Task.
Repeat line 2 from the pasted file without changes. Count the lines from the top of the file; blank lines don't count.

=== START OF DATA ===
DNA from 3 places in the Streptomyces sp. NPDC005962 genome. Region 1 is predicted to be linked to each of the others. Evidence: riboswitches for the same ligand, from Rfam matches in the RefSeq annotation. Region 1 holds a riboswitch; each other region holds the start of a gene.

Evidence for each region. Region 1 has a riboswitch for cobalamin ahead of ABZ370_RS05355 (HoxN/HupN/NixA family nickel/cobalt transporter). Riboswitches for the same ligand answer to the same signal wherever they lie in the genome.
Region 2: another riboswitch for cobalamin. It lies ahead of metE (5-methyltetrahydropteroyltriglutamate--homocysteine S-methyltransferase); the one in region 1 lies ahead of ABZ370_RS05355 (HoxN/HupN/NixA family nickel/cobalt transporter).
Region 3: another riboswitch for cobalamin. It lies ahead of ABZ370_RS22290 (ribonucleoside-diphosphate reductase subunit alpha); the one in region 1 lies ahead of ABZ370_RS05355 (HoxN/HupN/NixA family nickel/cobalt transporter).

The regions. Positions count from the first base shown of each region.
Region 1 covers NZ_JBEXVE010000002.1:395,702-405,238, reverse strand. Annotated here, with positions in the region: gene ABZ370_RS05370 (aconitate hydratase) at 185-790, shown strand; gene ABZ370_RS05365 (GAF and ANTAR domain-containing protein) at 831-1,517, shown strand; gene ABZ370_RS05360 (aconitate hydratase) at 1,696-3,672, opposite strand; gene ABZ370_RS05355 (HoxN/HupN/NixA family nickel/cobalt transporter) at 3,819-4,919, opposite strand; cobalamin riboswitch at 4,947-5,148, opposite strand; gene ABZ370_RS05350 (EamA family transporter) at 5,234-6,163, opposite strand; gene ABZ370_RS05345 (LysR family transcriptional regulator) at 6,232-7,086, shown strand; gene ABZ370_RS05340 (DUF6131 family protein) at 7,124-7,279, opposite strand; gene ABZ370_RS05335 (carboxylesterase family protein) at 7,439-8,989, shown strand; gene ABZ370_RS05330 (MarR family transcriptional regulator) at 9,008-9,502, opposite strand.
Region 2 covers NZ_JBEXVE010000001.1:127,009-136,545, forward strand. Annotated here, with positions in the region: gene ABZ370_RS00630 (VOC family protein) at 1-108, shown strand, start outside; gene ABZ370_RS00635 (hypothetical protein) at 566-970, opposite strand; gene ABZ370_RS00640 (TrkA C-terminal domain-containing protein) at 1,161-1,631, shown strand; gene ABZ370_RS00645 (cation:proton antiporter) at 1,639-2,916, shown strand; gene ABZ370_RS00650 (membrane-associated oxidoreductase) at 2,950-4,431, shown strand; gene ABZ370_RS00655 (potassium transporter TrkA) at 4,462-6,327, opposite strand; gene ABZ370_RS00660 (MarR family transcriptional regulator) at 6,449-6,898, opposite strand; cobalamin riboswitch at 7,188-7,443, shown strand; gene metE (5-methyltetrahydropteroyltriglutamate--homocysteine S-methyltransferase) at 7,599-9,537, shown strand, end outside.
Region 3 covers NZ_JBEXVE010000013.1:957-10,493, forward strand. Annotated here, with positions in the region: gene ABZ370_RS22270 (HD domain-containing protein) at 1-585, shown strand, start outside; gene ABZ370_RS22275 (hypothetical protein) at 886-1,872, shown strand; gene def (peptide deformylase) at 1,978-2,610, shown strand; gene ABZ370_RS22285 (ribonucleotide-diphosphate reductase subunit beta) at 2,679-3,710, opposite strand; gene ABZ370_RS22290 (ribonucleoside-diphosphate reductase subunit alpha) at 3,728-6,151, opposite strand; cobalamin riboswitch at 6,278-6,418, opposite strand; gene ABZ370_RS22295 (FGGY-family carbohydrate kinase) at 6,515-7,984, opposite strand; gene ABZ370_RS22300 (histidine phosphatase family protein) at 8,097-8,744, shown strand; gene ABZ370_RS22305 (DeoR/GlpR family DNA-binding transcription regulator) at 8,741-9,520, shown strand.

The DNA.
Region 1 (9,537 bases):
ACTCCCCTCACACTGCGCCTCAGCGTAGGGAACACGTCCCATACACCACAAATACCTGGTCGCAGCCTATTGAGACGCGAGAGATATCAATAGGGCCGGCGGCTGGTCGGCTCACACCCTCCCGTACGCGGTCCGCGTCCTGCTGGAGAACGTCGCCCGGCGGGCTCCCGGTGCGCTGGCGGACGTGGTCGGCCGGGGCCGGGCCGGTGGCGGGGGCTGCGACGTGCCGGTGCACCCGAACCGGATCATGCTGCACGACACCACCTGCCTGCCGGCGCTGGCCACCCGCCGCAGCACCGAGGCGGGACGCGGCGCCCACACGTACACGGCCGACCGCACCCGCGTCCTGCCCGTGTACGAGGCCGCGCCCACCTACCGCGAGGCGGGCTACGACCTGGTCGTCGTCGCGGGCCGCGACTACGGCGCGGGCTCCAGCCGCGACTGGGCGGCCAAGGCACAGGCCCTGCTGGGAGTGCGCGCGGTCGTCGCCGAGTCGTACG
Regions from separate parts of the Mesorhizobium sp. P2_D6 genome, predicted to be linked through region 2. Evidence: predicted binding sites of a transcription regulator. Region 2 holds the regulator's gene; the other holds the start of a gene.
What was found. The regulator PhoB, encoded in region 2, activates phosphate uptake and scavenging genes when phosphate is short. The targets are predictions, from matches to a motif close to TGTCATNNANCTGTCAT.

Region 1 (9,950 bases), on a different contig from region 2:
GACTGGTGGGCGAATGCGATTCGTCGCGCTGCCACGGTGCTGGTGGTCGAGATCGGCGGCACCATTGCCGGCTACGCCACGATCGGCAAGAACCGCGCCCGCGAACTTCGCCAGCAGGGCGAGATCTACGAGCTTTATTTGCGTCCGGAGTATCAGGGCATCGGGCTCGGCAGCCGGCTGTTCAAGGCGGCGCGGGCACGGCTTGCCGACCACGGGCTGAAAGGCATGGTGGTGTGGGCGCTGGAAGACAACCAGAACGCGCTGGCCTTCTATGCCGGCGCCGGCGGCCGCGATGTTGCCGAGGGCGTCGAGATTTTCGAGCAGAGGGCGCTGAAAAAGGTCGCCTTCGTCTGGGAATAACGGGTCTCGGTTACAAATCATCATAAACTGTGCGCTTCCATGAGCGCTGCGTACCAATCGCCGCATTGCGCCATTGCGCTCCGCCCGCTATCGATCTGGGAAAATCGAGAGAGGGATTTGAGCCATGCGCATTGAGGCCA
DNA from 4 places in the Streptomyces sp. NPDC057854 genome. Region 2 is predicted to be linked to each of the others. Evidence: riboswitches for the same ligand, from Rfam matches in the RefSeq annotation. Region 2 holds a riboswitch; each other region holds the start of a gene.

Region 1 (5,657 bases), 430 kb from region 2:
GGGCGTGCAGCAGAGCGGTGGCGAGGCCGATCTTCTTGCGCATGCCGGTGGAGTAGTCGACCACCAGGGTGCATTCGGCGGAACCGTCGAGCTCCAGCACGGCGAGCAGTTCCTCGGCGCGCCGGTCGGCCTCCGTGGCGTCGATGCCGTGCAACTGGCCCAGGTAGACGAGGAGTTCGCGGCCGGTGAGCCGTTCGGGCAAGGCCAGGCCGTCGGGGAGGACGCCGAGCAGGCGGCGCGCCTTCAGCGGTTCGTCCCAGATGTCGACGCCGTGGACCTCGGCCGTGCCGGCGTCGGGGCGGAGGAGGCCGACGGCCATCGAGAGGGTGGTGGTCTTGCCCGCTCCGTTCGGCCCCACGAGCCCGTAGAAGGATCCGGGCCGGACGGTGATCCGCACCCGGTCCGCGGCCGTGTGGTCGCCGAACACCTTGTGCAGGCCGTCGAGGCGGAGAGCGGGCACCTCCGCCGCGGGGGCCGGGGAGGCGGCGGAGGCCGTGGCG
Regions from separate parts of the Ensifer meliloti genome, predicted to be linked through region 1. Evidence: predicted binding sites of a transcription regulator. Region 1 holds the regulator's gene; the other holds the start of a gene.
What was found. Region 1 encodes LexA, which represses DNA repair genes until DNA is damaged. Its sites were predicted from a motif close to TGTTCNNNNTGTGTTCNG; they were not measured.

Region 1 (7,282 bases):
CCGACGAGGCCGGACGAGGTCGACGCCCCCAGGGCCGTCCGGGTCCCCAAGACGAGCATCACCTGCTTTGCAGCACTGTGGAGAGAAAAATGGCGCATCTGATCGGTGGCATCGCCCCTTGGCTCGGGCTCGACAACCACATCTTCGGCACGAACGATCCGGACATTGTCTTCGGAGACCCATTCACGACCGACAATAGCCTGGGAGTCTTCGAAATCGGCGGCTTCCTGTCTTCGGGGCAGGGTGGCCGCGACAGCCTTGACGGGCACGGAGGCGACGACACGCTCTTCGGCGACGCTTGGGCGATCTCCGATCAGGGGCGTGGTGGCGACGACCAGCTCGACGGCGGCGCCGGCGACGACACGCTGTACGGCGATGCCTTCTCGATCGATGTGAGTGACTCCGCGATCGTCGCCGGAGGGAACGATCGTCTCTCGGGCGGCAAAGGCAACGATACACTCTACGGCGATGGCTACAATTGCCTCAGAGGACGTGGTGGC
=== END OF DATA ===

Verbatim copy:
Evidence for each region. Region 1 has a riboswitch for cobalamin ahead of ABZ370_RS05355 (HoxN/HupN/NixA family nickel/cobalt transporter). Riboswitches for the same ligand answer to the same signal wherever they lie in the genome.